The CDC has come forward with a good faith effort to increase and normalize HIV testing, but I think it may be too early to do away with the safeguards of pre-test counseling and signed informed consent. They’ll only become unnecessary when the stigma of HIV has been erased. In the meantime, testing all the little old ladies in Alabama and the 13 year old children of politicians will go a long way towards normalizing HIV testing and reducing the stigma of being diagnosed as HIV positive.

1.New York Times: US Urges HIV Tests for Adults and Teenagers. Donald G. McNeil Jr. September 22, 2006
2.CDC’s New Guidelines, pg. 7
3.ACLU Says New CDC HIV Testing Recommendations Raise Health and Civil Liberties Concerns, September 21, 2006.
4.NYCLU Open Letter to New York Department of Health, September 18, 2006.

Saturday, September 23, 2006

Elexa: A Woman's Perspective by Trojan

What is a woman’s perspective, exactly? Well, for one thing, it’s what Trojan’s new line of products claims to be. Elexa is a line of condoms that have been repackaged to be more woman-friendly. I imagine that new colors and motifs on the box are the only changes; what else can you do once a condom has been lubricated, ribbed, and given one of those funny little pleasure-pouch things? But since I haven’t actually seen the new products yet, I’ll withhold judgment until my free sample arrives.

In addition to condoms, Elexa has a series of feminine intimacy products that are meant to be sold in the “feminine care” isle of your local supermarket. Their Intimacy Gel is a warming lubricant, not unlike KY Warming (and probably about the same quality, which is to say, poor). You use it like any other lube – on the naughty bits during sexual activity – and it heats up with friction. Sounds nice, right? I’ve talked to a few women for whom warming lube rekindled an interest in sex. There are other products out there which are slightly better quality (Wet Warming, for example, or Warm Embraces), but nothing beats the convenience of buying your lube with your tampons!

Elexa’s Freshening Cloths are just what you probably think they are: wet wipes for big girls. Lots of companies are producing (non-gender specific) products like this now, because who doesn’t like a clean bottom? Always brand menstrual pads is marketing a new product which comes with a cleansing cloth attached to each individual package, which I think sounds perfect for traveling. I’m not the type to use these products obsessively; I think I clean well enough in the shower, thank you. I can see their appeal for pre- and post-coital clean up though: enter Elexa Freshening Cloths! Now that’s some clever marketing.

As for the Vibrating Ring, Trojan began marketing this product about a year ago and I doubt it’s changed much for its woman-friendly incarnation. It’s a simple rubber ring, basically like the base of a condom, with a tiny bullet vibrator in it; it’s meant to be worn around the base of the penis, providing extra stimulation for him. According to several (apparently quite well-endowed) friends and acquaintances who have tried it, the vibrating ring feels great while it lasts – but then the ring busts. What a bummer! But my major beef with this product is the utter wastefulness. They’re intended to be a single-use product (and each comes packaged with a single condom). If you just want to see if vibrating cock rings are for you, this is the perfect option (assuming it doesn’t bust before you can do the deed). But dear lord, I hope people don’t start buying these on a regular basis. I can hear it now: “I’m running to the Stop & Shop to pick up some more Vibrating Rings honey – don’t start without me!” Couples who find that they really like the sensation should invest a little ahead of time buy a regular vibrating cock ring. You’ll save money in the long run, and it’s not creating lots of extra waste!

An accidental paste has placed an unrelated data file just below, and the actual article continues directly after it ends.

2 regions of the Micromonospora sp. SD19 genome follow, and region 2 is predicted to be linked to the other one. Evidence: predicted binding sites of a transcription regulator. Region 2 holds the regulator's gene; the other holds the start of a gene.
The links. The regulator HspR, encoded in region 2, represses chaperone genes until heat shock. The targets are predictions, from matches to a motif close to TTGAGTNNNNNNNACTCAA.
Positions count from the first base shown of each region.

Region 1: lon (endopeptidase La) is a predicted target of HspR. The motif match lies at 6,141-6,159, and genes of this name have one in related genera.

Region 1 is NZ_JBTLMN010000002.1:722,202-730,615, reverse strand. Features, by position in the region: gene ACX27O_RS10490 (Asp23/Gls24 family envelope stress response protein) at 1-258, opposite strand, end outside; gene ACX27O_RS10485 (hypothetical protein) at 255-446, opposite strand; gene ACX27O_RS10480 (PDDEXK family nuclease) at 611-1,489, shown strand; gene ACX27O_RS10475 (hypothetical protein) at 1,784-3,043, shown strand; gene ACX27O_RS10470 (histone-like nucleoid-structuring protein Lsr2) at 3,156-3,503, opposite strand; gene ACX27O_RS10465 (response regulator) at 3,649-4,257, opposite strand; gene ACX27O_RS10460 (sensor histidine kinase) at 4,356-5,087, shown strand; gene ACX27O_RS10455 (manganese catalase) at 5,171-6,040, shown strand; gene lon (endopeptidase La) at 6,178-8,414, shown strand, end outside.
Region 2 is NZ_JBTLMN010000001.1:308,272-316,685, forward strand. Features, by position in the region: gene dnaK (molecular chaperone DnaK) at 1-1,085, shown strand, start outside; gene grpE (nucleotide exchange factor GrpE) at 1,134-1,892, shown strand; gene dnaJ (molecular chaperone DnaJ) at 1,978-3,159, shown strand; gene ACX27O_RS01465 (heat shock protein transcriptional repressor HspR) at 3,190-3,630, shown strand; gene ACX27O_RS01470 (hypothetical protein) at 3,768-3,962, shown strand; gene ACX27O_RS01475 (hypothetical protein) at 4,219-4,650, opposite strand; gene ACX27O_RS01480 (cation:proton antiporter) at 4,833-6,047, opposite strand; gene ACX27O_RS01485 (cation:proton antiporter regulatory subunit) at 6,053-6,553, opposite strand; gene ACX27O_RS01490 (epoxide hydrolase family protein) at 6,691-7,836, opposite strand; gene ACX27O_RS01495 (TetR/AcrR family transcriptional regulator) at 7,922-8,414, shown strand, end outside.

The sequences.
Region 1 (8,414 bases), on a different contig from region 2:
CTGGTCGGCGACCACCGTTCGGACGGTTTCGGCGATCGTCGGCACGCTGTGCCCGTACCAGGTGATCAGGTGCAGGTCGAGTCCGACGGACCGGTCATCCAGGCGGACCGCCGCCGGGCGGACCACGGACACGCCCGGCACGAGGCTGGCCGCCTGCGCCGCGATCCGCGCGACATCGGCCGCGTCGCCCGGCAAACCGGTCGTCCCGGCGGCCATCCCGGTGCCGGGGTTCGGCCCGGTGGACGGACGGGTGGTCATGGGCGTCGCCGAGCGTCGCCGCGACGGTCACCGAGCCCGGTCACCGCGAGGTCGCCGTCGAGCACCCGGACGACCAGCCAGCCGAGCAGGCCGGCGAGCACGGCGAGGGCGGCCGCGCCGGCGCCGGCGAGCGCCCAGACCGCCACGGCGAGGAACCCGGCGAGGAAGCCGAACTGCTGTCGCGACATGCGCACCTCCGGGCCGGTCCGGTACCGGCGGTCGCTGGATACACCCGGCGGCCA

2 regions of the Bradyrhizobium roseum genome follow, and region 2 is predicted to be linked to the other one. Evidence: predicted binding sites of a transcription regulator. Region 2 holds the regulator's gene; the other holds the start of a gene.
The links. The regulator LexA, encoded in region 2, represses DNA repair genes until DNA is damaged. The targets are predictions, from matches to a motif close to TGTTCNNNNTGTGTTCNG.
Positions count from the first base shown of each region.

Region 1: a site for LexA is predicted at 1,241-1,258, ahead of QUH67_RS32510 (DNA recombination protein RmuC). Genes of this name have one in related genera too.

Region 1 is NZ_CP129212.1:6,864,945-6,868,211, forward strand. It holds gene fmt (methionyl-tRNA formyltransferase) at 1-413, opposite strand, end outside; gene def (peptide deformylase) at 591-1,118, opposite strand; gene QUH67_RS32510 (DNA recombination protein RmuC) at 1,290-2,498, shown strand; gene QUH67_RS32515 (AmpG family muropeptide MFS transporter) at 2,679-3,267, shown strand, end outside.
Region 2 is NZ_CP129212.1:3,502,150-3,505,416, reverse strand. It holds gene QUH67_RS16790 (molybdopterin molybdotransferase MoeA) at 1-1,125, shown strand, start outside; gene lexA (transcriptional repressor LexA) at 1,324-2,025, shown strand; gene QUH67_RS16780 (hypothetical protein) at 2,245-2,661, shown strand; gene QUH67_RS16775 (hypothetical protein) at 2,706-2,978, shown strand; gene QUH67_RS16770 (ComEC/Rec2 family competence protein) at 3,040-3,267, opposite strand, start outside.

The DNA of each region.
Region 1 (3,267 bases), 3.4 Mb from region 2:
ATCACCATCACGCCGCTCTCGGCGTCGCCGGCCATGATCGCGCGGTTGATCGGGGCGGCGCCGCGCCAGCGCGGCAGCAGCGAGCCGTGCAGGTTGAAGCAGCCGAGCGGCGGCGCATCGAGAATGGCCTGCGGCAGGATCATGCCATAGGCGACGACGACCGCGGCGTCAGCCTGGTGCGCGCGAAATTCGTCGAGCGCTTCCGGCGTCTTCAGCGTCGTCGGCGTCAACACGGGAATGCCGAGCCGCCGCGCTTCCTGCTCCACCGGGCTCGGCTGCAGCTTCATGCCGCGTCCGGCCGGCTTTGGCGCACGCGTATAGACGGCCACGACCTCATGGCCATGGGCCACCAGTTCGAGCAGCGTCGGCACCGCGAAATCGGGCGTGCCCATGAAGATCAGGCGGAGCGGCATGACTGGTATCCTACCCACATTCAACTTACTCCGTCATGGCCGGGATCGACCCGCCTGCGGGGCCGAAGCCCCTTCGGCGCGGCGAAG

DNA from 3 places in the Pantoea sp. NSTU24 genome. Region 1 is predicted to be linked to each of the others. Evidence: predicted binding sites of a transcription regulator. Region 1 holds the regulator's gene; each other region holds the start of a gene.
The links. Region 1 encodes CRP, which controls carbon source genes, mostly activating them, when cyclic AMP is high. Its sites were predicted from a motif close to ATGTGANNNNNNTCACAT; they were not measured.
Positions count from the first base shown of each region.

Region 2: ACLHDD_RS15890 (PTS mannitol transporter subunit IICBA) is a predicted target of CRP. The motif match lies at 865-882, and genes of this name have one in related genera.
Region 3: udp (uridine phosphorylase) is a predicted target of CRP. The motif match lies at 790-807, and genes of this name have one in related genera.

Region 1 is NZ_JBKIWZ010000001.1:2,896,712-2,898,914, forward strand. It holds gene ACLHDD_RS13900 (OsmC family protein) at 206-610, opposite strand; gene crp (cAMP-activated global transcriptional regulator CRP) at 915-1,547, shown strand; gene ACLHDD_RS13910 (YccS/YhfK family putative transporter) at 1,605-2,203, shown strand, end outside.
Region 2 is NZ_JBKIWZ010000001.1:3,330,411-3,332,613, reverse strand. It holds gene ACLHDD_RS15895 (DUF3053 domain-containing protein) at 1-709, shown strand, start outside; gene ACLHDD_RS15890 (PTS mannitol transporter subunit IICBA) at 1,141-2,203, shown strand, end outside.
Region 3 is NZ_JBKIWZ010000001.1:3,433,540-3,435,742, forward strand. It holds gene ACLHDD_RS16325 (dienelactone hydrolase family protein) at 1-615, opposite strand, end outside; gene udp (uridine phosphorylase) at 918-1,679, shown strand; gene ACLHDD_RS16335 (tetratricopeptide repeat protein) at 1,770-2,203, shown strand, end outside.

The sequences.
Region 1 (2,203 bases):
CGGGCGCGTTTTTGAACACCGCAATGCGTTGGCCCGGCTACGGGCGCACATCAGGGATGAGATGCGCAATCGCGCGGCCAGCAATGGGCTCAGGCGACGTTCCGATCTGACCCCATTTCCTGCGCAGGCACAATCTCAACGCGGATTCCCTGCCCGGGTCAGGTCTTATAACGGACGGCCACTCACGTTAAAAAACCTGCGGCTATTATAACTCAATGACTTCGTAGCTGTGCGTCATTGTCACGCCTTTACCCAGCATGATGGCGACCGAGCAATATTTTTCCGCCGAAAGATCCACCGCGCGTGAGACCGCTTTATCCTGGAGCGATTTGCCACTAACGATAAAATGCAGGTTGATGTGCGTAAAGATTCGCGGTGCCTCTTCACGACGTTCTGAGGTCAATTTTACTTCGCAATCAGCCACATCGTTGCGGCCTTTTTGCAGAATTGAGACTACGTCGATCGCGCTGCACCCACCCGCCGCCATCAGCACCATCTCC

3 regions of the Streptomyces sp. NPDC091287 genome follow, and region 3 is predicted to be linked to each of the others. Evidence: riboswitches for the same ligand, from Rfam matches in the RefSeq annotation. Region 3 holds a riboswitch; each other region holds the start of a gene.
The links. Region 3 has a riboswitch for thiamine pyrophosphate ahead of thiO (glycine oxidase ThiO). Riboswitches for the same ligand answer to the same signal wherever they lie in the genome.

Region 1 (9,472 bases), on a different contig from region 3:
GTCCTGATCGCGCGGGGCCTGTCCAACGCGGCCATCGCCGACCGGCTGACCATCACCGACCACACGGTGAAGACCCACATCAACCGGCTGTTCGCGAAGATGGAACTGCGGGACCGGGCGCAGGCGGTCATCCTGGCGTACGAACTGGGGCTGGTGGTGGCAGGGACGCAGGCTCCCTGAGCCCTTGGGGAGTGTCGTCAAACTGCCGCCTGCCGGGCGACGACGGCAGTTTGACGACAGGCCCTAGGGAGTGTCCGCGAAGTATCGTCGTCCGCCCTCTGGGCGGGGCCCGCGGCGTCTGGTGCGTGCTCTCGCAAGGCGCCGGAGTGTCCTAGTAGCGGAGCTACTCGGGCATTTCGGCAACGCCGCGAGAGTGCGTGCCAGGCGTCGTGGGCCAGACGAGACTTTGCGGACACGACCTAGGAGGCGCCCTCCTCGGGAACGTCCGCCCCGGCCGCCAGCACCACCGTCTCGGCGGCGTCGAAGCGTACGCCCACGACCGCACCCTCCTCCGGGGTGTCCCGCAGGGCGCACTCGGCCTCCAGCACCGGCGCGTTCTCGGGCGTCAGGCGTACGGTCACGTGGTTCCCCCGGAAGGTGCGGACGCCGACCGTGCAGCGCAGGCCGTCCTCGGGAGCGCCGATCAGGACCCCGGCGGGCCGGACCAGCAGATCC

What I would really love to see Trojan do with this new line is to market a dental dam. A dental dam is a square sheet of very thin latex which can be used between giver and receiver during oral sex on a woman (cunnilingus) or oral-anal sex (commonly called analingus). Why use a dental dam? Because STIs can be transmitted during oral sex. The one that gets people’s attention is herpes. If your partner has a cold sore – even just the very beginning of one – and s/he give you head, s/he could give you genital herpes. You don’t want genital herpes, but you do want to get head? Use a dental dam.

Dental dams are generally considered a novelty item and are pretty expensive; at Wild Hearts in Provincetown they sell for $1.65 apiece, as opposed to condoms, which sell for about a dollar individually. Even at Smith, where I’d like to think that oral sex on a woman is taken seriously, dental dams are in short supply – partly because of the prohibitive cost to Health Services of purchasing them, and partly because of PSE’s inability (try as we might) to convince people that they should be using them. Now, if Trojan’s brilliant marketing execs got behind dental dams, maybe people would sit up and pay attention. Not to mention the fact that it would make Elexa a little less heterocentric and a little less androcentric. So far the only product they’ve released that’s really about her pleasure is the Intimacy Gel, and although the Elexa website and the Blog they sponsor are both choc-full of sex-positivity, it’s all for straight women. Some of us like women, damnit! And dykes use condoms too! If Elexa wants to be a woman's perspective, maybe they should start by realizing that there's more than one.

Friday, September 22, 2006

Toys for Boys, HIV Testing, Ortho Evra, and Blogs

I really don't like to be one of those people who fawns all over a "star", but Rachel Kramer Bussel is just so ungodly awesome I can hardly stand it. Check out this weeks Lusty Lady on Boys' Toys, and if you want more RKB check out her blog. Also, I can probably tell you more about the Aneros than you'll ever need to know, all thanks to a summer spent in Provincetown.